Materials and Methods

Chemicals and materials

↓25

All chemicals and materials used in the present study are listed in table 1.

↓26

Table 1: Chemicals and materials used in the present study

Manufacturer

Product

Amersham Pharmacia

[γ- 32P]ATP, Plus One Tris-Base, Plus One EDTA, Plus One boric acid, Ready to Go DNA labelled Beads

BD

Difco medium 3

Biorad

Blotting grade blotter non-fat dry milk

Bioron

Taq polymerase

Fermentas

DNA markers, dNTPs, prestained protein ladder, RevertAid M-MuLV reverse transcriptase (200U/μl), restriction endonucleases, RiboLock ribonuclease inhibitor (40U/ μl), T4 DNA ligase, T4 kinase, T4 Polynucleotide kinase

Fluka

CaCl2, EDTA

Macherey-Nagel

Nitrocellulose membrane porablot NCL, Nucleo Spin ® Extract II, Nucleo Spin RNA L, Porablot NY plus, Protino® Ni-1000 kit

Merck

Meat extract

MP Biomedicals

Urea pure

New England Biolabs

MidRange II PFG marker, Vent Polymerase

Promega

BCIP (50 mg/ml), NBT (50 mg/ml), pGEM-T® Vector systems

Qiagen

QIAEX II gel extraction kit, QIAprep Spin mini prep kit, Qiaquick PCR purification kit

Roche

Anti-DIG AP, Ampicillin, blocking reagent, DIG-dUTP, kanamycin

Roth

Agarose, chloramphenicol, citric acid, CuSO4,DEPC, FeCl2,FeCl3, Fe2(SO4)3,formaldehyde, L-glutamic acid, glycerol, HEPES, IPTG, KCl, K2HPO4, H2KPO4,maleic acid, MgSO4, MnCl2, MnSO4,Na-acetate, Na-citrate, Na2CO3, NaCl, NaOH, (NH4)2SO4, peptone, SDS, Proteinase K, Rotiphorese Gel 40 (19:1), Rotiphorese Gel 40 (29:1), TEMED, Tris, Triton-X 100, Tween 20, XGal, yeast extract, ZnCl2

Santa Cruz Biot.

His-probe H15 sc-803 rabbit polyclonal IgG (200 mg/ml)

Serva

Agar, APS, boric acid, casamino acids, DTT, EGTA, erythromycin, glucose, N-Lauroylsarcosine-sodium, lincomycin/HCl, MgCl2, MOPS, NaN3, Na2SO4, ONPG, L-tryptophan

Sigma

Oligonucleotides, Anti-rabbit IgG AP

USB

Low-melting point agarose, Thermo Sequenase cycle Sequencing kit

Plasmids, bacterial strains and primers

The plasmids, bacterial strains and primers used in this study are listed in tables 2, 3, 4 respectively.

Table 2: Plasmids used in the present study

Plasmid/reference

Description

pDG148/[191]

E. coli and B. subtilis shuttle vector, IPTG-inducible Pspac promoter, Apr Kmr Phleor

pDG268/[192]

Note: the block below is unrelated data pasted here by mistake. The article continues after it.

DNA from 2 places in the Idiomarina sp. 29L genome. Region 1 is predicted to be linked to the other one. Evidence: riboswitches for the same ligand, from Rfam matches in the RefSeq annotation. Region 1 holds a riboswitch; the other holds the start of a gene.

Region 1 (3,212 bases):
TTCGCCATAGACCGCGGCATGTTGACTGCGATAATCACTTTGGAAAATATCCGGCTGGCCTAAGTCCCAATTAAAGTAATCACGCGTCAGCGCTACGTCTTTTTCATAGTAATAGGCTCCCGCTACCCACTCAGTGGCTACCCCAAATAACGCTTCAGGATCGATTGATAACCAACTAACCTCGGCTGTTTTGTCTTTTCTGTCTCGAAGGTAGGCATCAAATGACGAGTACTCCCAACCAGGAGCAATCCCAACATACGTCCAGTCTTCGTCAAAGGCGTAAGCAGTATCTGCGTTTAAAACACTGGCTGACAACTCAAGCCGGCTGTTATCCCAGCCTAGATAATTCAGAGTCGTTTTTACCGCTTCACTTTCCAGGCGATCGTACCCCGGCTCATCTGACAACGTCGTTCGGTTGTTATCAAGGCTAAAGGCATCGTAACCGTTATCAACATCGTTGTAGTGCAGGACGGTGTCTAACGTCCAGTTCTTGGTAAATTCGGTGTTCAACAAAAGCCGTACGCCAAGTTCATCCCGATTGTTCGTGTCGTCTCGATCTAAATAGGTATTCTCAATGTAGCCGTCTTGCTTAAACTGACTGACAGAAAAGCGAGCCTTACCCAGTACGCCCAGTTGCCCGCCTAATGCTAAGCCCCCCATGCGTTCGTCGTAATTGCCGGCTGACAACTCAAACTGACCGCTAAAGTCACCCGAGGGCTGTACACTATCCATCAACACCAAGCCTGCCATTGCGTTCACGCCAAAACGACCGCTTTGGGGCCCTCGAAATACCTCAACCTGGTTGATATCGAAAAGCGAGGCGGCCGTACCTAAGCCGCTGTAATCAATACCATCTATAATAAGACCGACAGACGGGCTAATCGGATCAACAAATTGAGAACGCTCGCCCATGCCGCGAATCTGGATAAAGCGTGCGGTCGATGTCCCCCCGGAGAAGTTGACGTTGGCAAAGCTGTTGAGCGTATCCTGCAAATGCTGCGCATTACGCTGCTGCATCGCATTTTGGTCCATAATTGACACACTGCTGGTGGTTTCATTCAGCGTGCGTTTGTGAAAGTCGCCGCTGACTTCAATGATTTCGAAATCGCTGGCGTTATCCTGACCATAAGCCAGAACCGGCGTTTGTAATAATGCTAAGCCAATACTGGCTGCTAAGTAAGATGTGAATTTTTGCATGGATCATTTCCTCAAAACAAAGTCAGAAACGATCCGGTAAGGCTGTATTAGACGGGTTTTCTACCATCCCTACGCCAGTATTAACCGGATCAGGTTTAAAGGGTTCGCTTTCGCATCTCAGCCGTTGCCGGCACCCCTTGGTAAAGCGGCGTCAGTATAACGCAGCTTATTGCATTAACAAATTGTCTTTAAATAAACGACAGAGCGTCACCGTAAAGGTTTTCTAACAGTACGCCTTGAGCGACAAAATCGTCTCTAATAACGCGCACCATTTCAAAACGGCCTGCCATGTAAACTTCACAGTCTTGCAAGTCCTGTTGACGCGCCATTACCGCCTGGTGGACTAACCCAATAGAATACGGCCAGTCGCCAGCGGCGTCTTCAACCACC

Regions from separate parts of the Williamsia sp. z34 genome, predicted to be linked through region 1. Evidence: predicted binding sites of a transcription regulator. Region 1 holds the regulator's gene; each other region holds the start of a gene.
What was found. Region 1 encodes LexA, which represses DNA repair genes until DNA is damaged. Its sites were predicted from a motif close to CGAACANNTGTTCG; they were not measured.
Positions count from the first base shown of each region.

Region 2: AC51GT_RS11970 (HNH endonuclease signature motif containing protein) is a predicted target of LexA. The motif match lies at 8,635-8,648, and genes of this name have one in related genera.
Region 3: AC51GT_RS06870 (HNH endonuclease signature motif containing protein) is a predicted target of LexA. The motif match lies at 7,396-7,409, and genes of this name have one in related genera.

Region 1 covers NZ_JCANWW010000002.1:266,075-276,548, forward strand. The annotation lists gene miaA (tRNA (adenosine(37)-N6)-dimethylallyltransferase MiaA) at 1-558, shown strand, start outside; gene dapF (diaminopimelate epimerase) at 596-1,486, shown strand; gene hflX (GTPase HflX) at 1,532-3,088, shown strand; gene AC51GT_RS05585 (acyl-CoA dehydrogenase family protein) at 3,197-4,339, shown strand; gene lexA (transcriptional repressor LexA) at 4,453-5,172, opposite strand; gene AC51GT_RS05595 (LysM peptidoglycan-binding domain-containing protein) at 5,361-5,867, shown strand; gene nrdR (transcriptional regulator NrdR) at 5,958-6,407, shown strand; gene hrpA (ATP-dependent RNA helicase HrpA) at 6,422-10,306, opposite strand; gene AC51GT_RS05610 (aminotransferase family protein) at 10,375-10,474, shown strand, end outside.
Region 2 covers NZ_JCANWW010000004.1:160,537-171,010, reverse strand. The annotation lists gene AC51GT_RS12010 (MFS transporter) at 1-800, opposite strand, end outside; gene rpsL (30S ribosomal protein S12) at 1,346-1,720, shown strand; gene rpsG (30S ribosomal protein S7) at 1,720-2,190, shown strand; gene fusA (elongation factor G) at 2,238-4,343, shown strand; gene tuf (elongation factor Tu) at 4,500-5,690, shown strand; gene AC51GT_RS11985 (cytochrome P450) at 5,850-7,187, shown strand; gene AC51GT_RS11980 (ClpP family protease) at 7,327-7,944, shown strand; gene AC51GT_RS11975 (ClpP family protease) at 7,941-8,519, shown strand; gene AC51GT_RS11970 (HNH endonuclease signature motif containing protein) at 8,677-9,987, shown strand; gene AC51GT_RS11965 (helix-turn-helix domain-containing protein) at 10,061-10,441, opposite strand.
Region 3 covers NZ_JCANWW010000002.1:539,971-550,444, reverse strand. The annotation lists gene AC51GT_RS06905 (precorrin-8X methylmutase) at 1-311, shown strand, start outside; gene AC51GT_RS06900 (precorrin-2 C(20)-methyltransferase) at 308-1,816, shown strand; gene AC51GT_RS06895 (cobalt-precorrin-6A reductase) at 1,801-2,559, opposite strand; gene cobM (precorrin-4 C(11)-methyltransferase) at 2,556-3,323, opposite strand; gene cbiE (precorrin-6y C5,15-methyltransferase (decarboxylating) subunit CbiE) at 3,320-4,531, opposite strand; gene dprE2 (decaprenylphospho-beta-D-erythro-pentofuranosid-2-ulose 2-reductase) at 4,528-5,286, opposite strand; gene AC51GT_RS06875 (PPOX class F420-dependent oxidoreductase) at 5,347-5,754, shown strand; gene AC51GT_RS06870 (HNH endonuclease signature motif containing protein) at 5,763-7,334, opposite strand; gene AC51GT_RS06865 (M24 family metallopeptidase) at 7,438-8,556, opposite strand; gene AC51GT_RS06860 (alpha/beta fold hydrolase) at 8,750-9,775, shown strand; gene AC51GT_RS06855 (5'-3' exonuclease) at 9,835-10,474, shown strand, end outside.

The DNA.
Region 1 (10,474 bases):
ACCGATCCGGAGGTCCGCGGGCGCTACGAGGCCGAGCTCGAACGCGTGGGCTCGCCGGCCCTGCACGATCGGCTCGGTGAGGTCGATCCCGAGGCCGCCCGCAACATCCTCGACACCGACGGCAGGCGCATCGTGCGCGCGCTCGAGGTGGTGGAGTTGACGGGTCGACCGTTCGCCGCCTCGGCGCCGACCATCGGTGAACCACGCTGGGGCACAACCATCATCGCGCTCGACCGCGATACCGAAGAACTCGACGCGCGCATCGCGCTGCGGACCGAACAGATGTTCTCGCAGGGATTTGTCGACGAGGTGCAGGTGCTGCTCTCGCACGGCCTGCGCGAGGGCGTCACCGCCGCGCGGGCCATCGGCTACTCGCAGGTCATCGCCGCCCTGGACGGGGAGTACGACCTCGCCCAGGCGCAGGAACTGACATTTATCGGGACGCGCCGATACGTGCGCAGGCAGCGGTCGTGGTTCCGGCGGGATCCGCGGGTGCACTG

pBR322 derivarive with promoterless lacZ, integrative vector for recombination into B. subtilis amyE, Apr Cmr

pGEM-T/Promega

Cloning vector, Apr

pECE73/[193]

Cmr→Kmr exchange vector, Apr

pMX39/[194]

E. coli and B. subtilis shuttle vectorbased on pBR322 and PDB101, Apr Emr

pQE60/Qiagen

Expression vector, IPTG-inducible promoter, His6-Taq, Apr

pREP4/Qiagen

Repressor plasmid encoding lacI, Kmr

pAK1a

pGEM-T carrying 1,2 kb fragment of bmyA

pAK2

pGEM-T carrying bmyA::Em r

pAK3

pGEM-T carrying 1,3 kb fragment of fenA

pAK4

pGEM-T carrying fenA::Cm r

pAK5

pDG268 carrying a fragment of bmyD from -400 to +126 bp (relative to the start codon)

pAK6

pDG268 carrying a fragment of bmyD from -183 to +126 bp (relative to the start codon)

pAK7

pDG268 carrying a fragment of bmyD from -120 to +126 bp (relative to the start codon)

pAK8

pDG268 carrying a fragment of bmyD from -30 to +126 bp (relative to the start codon)

pAK9

B. amyloliquefaciens FZB42 integrative vector amy::lacZ, Apr Cmr, pDG268 derivative

pAK10

pGEM-T carrying a kanamycin cassette, Kmr

pAK12

pAK10 derivative carrying flanking regions of yvrGyvrH

pAK15

pAK12 derivative;Kmr is replaced by Cmr

pAK16

pAK9 carrying a fragment of bmyD from -400 to +126 bp (relative to the start codon)

pAK17

pAK9 carrying a fragment of bmyD from -183 to +126 bp (relative to the start codon)

Plasmid/reference

Description

pAK18

pAK9 carrying a fragment of bmyD from -120 to +126 bp (relative to the start codon)

pAK19

pAK9 carrying a fragment of bmyD from -30 to +126 bp (relative to the start codon)

pAK25

Integrative vector carrying Cmr cassetteflanked by bmyA-His 6 - Taq and BmyB sequences; pAK15 derivative

pAK27

Integrative vector carrying Cmr cassetteflanked by neighbouring sequences of yerPyerO; pAK15 derivative; used for ΔyerPyerO::Cm r

pAK29

Integrative vector carrying Cmr cassetteflanked by neighbouring sequences of sig01; pAK15 derivative; used for Δsig01::Cm r

pAK33

Integrative vector carrying Cmr cassetteflanked by neighbouring sequences of spaR; pAK15 derivative; used for ΔspaR::Cm r

pAK35

Integrative vector carrying Cmr cassetteflanked by neighbouring sequences of sigW; pAK15 derivative; used for ΔsigW::Cm r

pAK39

Integrative vector carrying Cmr cassetteflanked by neighbouring sequences of aat; pAK15 derivative; used for Δaat::Cm r

pAK41

Integrative vector carrying Cmr cassetteflanked by sequences of bmyB-moduleB1 and moduleB2 ; pAK15 derivative

pAK43

Integrative vector carrying Cmr cassetteflanked by sequences of bmyB-moduleB2 and moduleB3 ; pAK15 derivative

pAK45

Integrative vector carrying Cmr cassetteflanked by sequences of bmyB-moduleB3 and moduleB4 ; pAK15 derivative

pAK47

Integrative vector carrying Cmr cassetteflanked by sequences of bmyB-moduleB4 and bmyC- moduleC1 ; pAK15 derivative

pAK49